On November 16, 2015 Minneapolis became the latest city to witness a black person shot dead by police. His name was Jamar Clark, he was 24 years old and unarmed.
The shooting sparked a protest that ultimately shut down I-94 for a short stretch. I wrote on Facebook the morning after that I was proud of my friends in Minneapolis who stood up for justice that night. While it turns out I didn’t know anybody on I-94 that night, I remain proud of every Minneapolitan who has gone to one of those protests, donated to a legal defense fund, or in any way stood up for justice in their community.
Photo: Fibonacci Blue
It’s easy to look at that protest and say: “That’s dangerous,” or “think of the people who didn’t get home on time,” or speculate about what might have happened because a small stretch of I-94 was shut down for a couple hours. It’s easy to feel inconvenienced by traffic jams.
If that traffic jam were caused by people holding signs that said “Traffic Jams Matter” and they weren’t protesting abysmal road conditions, I might agree with folks who criticized the protesters. But those signs didn’t read “Traffic Jams Matter,” they read “Black Lives Matter,” and the brave souls camping at the 4th Precinct every night aren’t holding signs that read “Entrances to Buildings Matter,” their’s, too, read “Black Lives Matter.”
Just the basic fact that a member of the public was killed by their government should cause alarm. Police killing people should be rare, even rarer should be questions about whether the killing was necessary. But at 873 people shot dead by police this year, it’s anything but rare.
So far a plurality (45%) of those 873 were people of color (a majority if you include the 63 where race of the victim was “unknown”). 30 were unarmed and black. At least 72 were shot dead by police in November – nearly 2.5 per day. There have been 11 since November 16 when Jamar Clark was shot dead in a Minneapolis house. The accounts of these shootings are a depressing read because either the person killed was horrifically violent or because they might have been innocent.
It’s easy to cherry pick the most heinous stories out of the list of nearly 900. It’s harder for anybody who wasn’t there to know whether the shooting was justified. I think most people can agree that shooting a suspect dead should be the solution of last resort.
Jamar Clark got into a “physical altercation” with police but was unarmed and witnesses say he was not resisting arrest. Some accounts say he was in handcuffs. The NAACP said he was murdered “execution style.”
Police say he disarmed an officer. Even if that’s true it is difficult for me to imagine how ending his life was the only option available to the officers.
Situations like these always provoke a lot of questions in my head: If he truly disarmed an officer, are police officers not trained in disarming suspects? If they are, why didn’t they? Otherwise, why aren’t they? Did he need to be shot in the head to neutralize the threat? If the police shot him in the leg would he still be alive? Would he get due process and a fair trial? The last question we will never get an answer to because, like so many others, Jamar Clark is dead. And dead people can’t answer questions.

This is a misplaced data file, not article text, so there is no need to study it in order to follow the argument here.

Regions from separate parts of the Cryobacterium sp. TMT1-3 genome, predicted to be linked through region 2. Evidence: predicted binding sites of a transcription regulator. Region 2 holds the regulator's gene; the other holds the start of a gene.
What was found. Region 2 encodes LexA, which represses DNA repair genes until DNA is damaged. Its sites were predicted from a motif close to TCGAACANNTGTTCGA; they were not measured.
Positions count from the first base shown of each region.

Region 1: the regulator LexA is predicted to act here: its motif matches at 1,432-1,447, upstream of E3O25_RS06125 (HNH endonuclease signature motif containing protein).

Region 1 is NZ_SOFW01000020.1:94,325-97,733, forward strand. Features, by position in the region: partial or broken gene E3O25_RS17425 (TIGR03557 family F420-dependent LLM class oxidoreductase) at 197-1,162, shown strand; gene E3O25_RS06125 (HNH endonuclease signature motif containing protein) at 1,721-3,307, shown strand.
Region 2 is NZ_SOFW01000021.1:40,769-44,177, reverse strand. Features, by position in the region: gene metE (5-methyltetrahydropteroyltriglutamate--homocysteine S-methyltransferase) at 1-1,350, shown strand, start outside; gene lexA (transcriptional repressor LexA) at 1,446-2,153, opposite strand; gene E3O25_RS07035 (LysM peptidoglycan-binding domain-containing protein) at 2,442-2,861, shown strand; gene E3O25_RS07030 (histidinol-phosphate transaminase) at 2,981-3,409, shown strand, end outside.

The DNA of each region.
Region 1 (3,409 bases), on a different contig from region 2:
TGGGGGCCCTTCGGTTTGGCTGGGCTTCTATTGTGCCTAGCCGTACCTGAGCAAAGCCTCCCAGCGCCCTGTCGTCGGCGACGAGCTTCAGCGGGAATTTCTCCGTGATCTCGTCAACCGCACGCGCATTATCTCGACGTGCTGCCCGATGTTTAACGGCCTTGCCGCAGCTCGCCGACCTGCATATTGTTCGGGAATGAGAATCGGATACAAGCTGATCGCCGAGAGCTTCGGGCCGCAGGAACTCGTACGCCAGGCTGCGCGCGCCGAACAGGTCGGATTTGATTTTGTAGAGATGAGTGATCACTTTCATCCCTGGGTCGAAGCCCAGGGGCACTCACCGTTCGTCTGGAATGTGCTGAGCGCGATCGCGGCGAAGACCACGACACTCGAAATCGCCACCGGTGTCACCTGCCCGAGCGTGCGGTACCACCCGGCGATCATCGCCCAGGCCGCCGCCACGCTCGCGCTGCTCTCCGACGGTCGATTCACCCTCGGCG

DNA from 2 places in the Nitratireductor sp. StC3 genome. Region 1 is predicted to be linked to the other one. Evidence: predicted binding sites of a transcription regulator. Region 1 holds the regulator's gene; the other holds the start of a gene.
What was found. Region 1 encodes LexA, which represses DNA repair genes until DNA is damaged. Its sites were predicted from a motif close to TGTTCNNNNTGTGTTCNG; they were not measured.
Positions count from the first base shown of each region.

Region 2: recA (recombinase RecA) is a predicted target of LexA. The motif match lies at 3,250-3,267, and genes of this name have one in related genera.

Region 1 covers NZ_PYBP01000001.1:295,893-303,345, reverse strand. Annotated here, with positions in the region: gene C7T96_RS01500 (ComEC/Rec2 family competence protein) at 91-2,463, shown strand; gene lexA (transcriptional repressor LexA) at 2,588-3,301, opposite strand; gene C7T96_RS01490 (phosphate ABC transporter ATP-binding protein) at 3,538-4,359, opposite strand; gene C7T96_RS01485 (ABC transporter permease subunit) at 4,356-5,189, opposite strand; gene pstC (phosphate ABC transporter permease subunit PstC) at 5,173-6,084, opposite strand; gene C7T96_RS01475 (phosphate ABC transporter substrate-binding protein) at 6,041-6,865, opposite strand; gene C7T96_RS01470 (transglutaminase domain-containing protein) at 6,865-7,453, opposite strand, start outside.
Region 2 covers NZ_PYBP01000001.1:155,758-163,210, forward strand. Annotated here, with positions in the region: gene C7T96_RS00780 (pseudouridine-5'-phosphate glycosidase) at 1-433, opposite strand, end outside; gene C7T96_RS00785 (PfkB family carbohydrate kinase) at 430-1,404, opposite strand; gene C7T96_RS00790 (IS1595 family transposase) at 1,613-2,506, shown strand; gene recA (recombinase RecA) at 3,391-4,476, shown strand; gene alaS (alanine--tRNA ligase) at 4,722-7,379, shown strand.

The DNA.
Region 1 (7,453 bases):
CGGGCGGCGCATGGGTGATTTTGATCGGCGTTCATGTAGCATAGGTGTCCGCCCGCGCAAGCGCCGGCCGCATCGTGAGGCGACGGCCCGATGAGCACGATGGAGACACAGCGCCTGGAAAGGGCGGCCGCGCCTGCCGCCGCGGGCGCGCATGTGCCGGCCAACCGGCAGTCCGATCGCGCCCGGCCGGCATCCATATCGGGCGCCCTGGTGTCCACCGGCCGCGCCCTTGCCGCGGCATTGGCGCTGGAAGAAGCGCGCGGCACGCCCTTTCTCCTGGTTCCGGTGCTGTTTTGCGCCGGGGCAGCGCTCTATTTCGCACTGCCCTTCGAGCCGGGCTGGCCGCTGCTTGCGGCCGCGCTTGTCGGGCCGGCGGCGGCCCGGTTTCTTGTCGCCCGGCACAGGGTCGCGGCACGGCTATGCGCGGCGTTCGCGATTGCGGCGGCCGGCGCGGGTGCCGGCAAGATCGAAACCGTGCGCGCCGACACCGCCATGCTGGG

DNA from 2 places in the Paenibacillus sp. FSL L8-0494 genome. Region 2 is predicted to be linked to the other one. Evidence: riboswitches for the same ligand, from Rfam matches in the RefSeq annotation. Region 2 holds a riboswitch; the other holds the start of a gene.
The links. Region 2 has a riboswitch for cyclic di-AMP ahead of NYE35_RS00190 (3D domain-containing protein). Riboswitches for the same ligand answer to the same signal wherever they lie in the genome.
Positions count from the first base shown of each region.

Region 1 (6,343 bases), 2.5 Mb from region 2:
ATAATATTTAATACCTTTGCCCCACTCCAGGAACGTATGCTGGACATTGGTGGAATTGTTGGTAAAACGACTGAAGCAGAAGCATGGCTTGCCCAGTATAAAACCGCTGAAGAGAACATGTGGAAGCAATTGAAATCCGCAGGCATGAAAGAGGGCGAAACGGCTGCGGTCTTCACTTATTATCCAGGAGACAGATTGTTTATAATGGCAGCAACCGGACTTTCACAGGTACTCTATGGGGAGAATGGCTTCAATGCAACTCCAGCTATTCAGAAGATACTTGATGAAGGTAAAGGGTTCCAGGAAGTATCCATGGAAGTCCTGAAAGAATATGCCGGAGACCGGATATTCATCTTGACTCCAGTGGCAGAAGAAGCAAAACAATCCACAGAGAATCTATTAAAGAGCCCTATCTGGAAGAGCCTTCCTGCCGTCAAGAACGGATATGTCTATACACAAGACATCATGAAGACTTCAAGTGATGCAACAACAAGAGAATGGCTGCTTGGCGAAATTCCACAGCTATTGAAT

Police are supposed to protect and serve the public. The police in this case appeared to be protecting and serving the paramedic on site and the person who needed medical attention but once they killed Jamar Clark, they were also protecting and serving prejudices embedded in our criminal justice system. Prejudices that manifest themselves in the form of disproportionate numbers of black people being incarcerated. While nationally the incarceration rate is an already-too-high 732 per 100,000 residents, the rate among blacks is 2,207 per 100,000 the rate climbs to nearly 9% for black people around my age. Among Latinos it’s nearly 1,000 per 100,000. Add them together, you get nearly 3,173 per 100,000 black or Latino residents of the United States of America behind bars. Among whites, it’s 380 per 100,000.
When we live in a society in which people with black skin are unfairly targeted and mistreated by the criminal justice system and people should protest. When protesters tell Mayor Betsy Hodges that “we’re working on it,” isn’t enough, or scoff at her attempt to reword their questions for them, this is what they mean. We need leaders at every level of government and in every community who believe that this isn’t right.
We need leaders who say “Black Lives Matter.” We need them to, when a black person is shot dead by police, say that taking the life of an individual takes life out of the community. We need them to say that 900 people shot dead by police in one year is unacceptable. It’s unbelievable to think we live in a country that violent, and unacceptable if we truly do.
I’m proud of the Minneapolitans who this week said, “it doesn’t have to be this way,” or knows that this is about far more than releasing the tapes. This is about demanding justice for a young black person shot dead by police, and justice for a community wronged on a daily basis by the criminal justice system.